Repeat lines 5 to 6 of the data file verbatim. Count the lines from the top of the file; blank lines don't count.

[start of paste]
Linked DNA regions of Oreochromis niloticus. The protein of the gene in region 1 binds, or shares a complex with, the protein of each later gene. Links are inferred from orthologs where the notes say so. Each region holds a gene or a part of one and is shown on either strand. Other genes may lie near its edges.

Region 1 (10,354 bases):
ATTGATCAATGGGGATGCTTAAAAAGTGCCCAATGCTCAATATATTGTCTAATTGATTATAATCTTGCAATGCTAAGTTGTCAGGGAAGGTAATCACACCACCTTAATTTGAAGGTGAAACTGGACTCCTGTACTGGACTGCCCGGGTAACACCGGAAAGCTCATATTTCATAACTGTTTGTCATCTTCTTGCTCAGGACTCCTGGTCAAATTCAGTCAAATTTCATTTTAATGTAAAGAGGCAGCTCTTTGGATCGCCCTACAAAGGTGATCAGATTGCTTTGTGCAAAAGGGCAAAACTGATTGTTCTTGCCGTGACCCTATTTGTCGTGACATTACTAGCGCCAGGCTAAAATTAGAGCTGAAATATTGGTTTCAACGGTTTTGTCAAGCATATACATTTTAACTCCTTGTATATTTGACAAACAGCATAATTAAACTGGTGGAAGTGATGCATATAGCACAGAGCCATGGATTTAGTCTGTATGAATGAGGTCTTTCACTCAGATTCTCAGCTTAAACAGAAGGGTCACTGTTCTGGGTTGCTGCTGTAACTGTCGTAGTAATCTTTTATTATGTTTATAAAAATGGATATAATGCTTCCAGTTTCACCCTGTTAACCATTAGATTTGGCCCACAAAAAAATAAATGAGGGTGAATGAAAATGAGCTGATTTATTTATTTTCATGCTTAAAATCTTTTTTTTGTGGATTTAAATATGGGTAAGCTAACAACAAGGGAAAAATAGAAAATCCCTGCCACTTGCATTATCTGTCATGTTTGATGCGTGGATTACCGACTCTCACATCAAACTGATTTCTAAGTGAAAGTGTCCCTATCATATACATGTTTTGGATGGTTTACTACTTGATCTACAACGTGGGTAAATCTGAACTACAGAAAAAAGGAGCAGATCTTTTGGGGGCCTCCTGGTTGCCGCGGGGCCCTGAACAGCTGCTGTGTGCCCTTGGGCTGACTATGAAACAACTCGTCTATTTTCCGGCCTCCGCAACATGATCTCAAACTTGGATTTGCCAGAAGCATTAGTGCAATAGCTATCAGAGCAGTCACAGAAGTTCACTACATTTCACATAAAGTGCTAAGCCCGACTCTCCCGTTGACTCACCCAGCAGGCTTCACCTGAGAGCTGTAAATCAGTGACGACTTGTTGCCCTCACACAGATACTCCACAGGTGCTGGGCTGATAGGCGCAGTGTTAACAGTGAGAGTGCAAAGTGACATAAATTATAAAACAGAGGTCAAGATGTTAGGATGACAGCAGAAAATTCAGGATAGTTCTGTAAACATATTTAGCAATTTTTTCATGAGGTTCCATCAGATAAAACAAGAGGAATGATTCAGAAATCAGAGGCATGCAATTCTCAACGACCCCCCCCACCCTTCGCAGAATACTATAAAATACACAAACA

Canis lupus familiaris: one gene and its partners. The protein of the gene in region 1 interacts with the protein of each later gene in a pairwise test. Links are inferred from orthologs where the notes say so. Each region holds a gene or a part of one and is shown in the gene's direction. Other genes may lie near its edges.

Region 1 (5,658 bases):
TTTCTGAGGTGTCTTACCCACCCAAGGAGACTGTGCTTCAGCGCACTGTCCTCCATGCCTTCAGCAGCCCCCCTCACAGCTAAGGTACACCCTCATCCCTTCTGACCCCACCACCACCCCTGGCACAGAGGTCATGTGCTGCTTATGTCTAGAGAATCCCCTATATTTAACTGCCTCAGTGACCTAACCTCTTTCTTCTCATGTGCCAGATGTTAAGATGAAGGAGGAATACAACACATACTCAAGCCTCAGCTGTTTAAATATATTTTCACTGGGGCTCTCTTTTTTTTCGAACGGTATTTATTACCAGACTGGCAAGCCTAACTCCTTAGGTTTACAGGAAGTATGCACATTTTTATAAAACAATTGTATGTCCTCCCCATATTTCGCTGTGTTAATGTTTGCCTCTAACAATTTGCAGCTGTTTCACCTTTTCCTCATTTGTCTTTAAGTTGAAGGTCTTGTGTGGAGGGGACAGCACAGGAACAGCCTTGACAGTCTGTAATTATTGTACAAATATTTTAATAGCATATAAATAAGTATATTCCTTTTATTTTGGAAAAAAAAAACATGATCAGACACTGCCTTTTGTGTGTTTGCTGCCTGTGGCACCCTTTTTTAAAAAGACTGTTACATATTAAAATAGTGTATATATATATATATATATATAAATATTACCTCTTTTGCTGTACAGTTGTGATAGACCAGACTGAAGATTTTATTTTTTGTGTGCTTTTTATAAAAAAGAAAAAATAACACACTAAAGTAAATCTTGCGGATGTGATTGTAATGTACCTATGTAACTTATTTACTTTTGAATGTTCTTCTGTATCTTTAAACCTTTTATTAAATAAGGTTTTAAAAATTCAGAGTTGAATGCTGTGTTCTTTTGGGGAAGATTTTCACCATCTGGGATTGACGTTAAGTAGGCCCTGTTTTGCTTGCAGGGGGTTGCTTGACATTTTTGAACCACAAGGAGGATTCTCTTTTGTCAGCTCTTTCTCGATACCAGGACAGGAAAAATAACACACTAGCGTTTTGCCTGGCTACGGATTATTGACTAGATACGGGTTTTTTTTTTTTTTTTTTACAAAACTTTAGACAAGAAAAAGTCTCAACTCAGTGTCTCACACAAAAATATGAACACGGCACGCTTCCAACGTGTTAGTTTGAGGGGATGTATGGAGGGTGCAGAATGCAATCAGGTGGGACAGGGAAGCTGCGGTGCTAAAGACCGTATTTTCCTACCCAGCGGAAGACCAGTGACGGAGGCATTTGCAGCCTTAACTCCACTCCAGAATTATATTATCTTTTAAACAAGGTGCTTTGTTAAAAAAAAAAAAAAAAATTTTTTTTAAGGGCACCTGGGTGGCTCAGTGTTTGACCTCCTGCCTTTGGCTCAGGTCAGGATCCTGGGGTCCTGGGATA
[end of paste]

Region 1 (5,658 bases):
TTTCTGAGGTGTCTTACCCACCCAAGGAGACTGTGCTTCAGCGCACTGTCCTCCATGCCTTCAGCAGCCCCCCTCACAGCTAAGGTACACCCTCATCCCTTCTGACCCCACCACCACCCCTGGCACAGAGGTCATGTGCTGCTTATGTCTAGAGAATCCCCTATATTTAACTGCCTCAGTGACCTAACCTCTTTCTTCTCATGTGCCAGATGTTAAGATGAAGGAGGAATACAACACATACTCAAGCCTCAGCTGTTTAAATATATTTTCACTGGGGCTCTCTTTTTTTTCGAACGGTATTTATTACCAGACTGGCAAGCCTAACTCCTTAGGTTTACAGGAAGTATGCACATTTTTATAAAACAATTGTATGTCCTCCCCATATTTCGCTGTGTTAATGTTTGCCTCTAACAATTTGCAGCTGTTTCACCTTTTCCTCATTTGTCTTTAAGTTGAAGGTCTTGTGTGGAGGGGACAGCACAGGAACAGCCTTGACAGTCTGTAATTATTGTACAAATATTTTAATAGCATATAAATAAGTATATTCCTTTTATTTTGGAAAAAAAAAACATGATCAGACACTGCCTTTTGTGTGTTTGCTGCCTGTGGCACCCTTTTTTAAAAAGACTGTTACATATTAAAATAGTGTATATATATATATATATATATAAATATTACCTCTTTTGCTGTACAGTTGTGATAGACCAGACTGAAGATTTTATTTTTTGTGTGCTTTTTATAAAAAAGAAAAAATAACACACTAAAGTAAATCTTGCGGATGTGATTGTAATGTACCTATGTAACTTATTTACTTTTGAATGTTCTTCTGTATCTTTAAACCTTTTATTAAATAAGGTTTTAAAAATTCAGAGTTGAATGCTGTGTTCTTTTGGGGAAGATTTTCACCATCTGGGATTGACGTTAAGTAGGCCCTGTTTTGCTTGCAGGGGGTTGCTTGACATTTTTGAACCACAAGGAGGATTCTCTTTTGTCAGCTCTTTCTCGATACCAGGACAGGAAAAATAACACACTAGCGTTTTGCCTGGCTACGGATTATTGACTAGATACGGGTTTTTTTTTTTTTTTTTTACAAAACTTTAGACAAGAAAAAGTCTCAACTCAGTGTCTCACACAAAAATATGAACACGGCACGCTTCCAACGTGTTAGTTTGAGGGGATGTATGGAGGGTGCAGAATGCAATCAGGTGGGACAGGGAAGCTGCGGTGCTAAAGACCGTATTTTCCTACCCAGCGGAAGACCAGTGACGGAGGCATTTGCAGCCTTAACTCCACTCCAGAATTATATTATCTTTTAAACAAGGTGCTTTGTTAAAAAAAAAAAAAAAAATTTTTTTTAAGGGCACCTGGGTGGCTCAGTGTTTGACCTCCTGCCTTTGGCTCAGGTCAGGATCCTGGGGTCCTGGGATA